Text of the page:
Any plans to set up an AT Program with Practice Alerts?

Yes, there will be an AT-related Practice Alert, which will address what providers need to know, such as what and how to refer to AT, to ensure AT is appropriately used to improve quality of life. We will be open to any additional feedback that Link Disability could provide regarding particular topics of interest relating to AT.

Any issues with getting AT to the disability community?

There are a range of issues regarding AT access, in terms of people’s understanding and awareness of what and how important AT can be in improving the quality of life and safeguarding of a person with disability.

There is a tendency to think of AT only as home modifications and augmentative communications. AT can play a much bigger role. AT is equally important in terms of health-related safety issues. There are apps that can alert a contact person if the person with disability is at risk or feels in danger when travelling independently or accessing the community alone. Apps that identify and locate accessible environments for people with disability who can travel independently are also useful.

Any AT devices you think have the most potential for this sector?

I don’t think there is a particular AT device that has the most potential for this sector or is ‘better’ than another AT device, because the value and contribution an AT device can bring to a person’s quality of life differs so much. It is about the positive impact an AT device can potentially deliver for the person with disability, and to those supporting the person with disability.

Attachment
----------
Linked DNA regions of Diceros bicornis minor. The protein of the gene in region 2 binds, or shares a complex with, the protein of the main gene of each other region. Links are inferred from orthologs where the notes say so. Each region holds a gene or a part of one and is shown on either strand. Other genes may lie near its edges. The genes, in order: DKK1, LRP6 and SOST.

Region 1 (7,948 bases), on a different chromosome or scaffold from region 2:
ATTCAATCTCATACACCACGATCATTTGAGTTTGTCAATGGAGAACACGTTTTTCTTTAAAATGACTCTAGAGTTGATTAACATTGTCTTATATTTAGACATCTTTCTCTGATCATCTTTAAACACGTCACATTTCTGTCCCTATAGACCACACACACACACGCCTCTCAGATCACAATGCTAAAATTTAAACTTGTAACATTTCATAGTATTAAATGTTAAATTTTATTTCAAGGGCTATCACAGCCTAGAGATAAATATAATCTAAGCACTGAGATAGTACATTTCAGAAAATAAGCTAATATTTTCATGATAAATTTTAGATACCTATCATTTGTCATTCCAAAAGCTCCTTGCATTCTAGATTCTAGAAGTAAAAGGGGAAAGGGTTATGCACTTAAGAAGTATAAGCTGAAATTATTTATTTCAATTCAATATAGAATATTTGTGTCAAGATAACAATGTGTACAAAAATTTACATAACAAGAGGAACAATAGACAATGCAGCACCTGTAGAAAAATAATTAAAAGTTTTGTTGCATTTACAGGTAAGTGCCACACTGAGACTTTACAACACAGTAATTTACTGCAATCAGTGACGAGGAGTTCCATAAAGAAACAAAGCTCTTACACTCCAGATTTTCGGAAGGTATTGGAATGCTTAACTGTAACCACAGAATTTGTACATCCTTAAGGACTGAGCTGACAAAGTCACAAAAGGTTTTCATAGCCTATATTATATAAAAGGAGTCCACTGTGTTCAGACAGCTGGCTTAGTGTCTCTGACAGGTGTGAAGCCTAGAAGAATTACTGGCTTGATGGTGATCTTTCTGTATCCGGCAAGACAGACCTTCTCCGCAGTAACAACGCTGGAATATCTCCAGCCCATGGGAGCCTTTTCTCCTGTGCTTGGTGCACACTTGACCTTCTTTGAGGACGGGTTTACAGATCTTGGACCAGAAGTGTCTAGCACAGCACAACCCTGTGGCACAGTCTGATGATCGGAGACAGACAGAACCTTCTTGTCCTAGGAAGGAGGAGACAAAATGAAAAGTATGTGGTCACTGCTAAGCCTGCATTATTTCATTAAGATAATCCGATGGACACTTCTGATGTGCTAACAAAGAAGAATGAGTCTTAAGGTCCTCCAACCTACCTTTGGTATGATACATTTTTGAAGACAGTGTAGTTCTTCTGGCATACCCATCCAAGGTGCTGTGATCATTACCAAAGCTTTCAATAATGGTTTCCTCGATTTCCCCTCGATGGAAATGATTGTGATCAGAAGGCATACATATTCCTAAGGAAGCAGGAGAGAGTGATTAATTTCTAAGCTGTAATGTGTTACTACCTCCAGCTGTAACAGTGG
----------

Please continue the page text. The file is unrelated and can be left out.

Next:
AT plays a crucial role in making an environment more accessible for the person. And I define ‘environment’ as more than the physical environment – it is also about the social interaction between persons and people. It is more than augmentative devices. It is about making an environment socially accessible.

A bit left-field but what about selfdriving cars – and yes people are talking about them for the sector amazingly.

It is not left-field, per se, the technology is quickly changing and we need to catch-up with it. WA state director, Samantha Jenkinson, who uses a wheelchair, responded with the following:

Any AT products for the disability sector you think add value?

I would say AT products that facilitate communication, independence, and mobility all add value. The diversity of disability means there are AT that will be incredibly useful for one person, but not for another. For example, simple AT like a slide board make a huge difference for me. The newer materials, which are sturdy and slippery enough for sliding, are the difference of me getting in and out of bed with minimal assistance.

For another person, the new apps that allow live captioning on the phone are still clunky but improving and have great potential. So too are the digital communication apps that can replace paper and plastic communication boards.

I am currently looking into a van with drive from my wheelchair capability, which has hand controls for driving, lock-in for wheelchair and an auto hoist for getting in the van. Personally, I find talking to other people with disability about their experiences with AT in peer groups adds real value to the information from experts, which assist me to find AT that will be useful for me and my disability needs.

Any other comments about AT generally you wish to add?

AT access is consistent with the Convention on the Rights of Persons with Disabilities, hence it is a rights-issue. There is a general perception that AT is an ‘add-on’ or a ‘good thing’ to do, rather than as a rights-issues to enable choice and control, and participation in the community. There needs to be an extensive awareness campaign about the benefits of AT and AT products. This campaign could involve research into how an AT product enhances quality of life.

For more information and other resources that might be useful for NDIS providers and participants, visit: resources#practicealerts

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